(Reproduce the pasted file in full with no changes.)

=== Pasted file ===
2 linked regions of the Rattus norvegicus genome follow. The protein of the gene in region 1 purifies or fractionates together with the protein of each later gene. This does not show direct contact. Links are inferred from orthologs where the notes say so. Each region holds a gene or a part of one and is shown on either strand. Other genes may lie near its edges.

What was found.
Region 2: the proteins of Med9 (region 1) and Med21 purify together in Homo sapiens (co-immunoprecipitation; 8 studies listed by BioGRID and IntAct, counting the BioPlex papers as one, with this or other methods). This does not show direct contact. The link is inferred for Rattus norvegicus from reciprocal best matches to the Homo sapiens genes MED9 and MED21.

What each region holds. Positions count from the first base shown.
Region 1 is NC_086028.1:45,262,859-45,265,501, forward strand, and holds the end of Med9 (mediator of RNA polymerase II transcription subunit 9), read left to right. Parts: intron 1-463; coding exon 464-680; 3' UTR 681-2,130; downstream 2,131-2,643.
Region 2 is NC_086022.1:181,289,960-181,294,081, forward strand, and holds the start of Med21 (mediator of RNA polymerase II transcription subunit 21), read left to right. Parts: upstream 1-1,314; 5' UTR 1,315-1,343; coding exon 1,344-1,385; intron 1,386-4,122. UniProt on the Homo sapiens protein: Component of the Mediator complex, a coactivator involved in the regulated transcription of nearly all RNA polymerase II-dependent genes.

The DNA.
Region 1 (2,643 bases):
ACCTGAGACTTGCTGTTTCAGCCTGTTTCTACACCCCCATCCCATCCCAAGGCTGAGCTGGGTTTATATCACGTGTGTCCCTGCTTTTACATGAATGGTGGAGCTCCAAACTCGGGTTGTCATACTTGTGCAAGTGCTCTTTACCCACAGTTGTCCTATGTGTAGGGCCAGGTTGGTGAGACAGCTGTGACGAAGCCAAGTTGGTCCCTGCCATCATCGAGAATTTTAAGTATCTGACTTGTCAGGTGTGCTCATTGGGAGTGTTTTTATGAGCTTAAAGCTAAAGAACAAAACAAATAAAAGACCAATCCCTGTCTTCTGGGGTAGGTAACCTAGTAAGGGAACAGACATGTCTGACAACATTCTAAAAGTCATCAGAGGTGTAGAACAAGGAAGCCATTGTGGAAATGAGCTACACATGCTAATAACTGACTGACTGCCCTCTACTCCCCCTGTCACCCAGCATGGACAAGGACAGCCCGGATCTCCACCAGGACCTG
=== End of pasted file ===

2 linked regions of the Rattus norvegicus genome follow. The protein of the gene in region 1 purifies or fractionates together with the protein of each later gene. This does not show direct contact. Links are inferred from orthologs where the notes say so. Each region holds a gene or a part of one and is shown on either strand. Other genes may lie near its edges.

What was found.
Region 2: the proteins of Med9 (region 1) and Med21 purify together in Homo sapiens (co-immunoprecipitation; 8 studies listed by BioGRID and IntAct, counting the BioPlex papers as one, with this or other methods). This does not show direct contact. The link is inferred for Rattus norvegicus from reciprocal best matches to the Homo sapiens genes MED9 and MED21.

What each region holds. Positions count from the first base shown.
Region 1 is NC_086028.1:45,262,859-45,265,501, forward strand, and holds the end of Med9 (mediator of RNA polymerase II transcription subunit 9), read left to right. Parts: intron 1-463; coding exon 464-680; 3' UTR 681-2,130; downstream 2,131-2,643.
Region 2 is NC_086022.1:181,289,960-181,294,081, forward strand, and holds the start of Med21 (mediator of RNA polymerase II transcription subunit 21), read left to right. Parts: upstream 1-1,314; 5' UTR 1,315-1,343; coding exon 1,344-1,385; intron 1,386-4,122. UniProt on the Homo sapiens protein: Component of the Mediator complex, a coactivator involved in the regulated transcription of nearly all RNA polymerase II-dependent genes.

The DNA.
Region 1 (2,643 bases):
ACCTGAGACTTGCTGTTTCAGCCTGTTTCTACACCCCCATCCCATCCCAAGGCTGAGCTGGGTTTATATCACGTGTGTCCCTGCTTTTACATGAATGGTGGAGCTCCAAACTCGGGTTGTCATACTTGTGCAAGTGCTCTTTACCCACAGTTGTCCTATGTGTAGGGCCAGGTTGGTGAGACAGCTGTGACGAAGCCAAGTTGGTCCCTGCCATCATCGAGAATTTTAAGTATCTGACTTGTCAGGTGTGCTCATTGGGAGTGTTTTTATGAGCTTAAAGCTAAAGAACAAAACAAATAAAAGACCAATCCCTGTCTTCTGGGGTAGGTAACCTAGTAAGGGAACAGACATGTCTGACAACATTCTAAAAGTCATCAGAGGTGTAGAACAAGGAAGCCATTGTGGAAATGAGCTACACATGCTAATAACTGACTGACTGCCCTCTACTCCCCCTGTCACCCAGCATGGACAAGGACAGCCCGGATCTCCACCAGGACCTG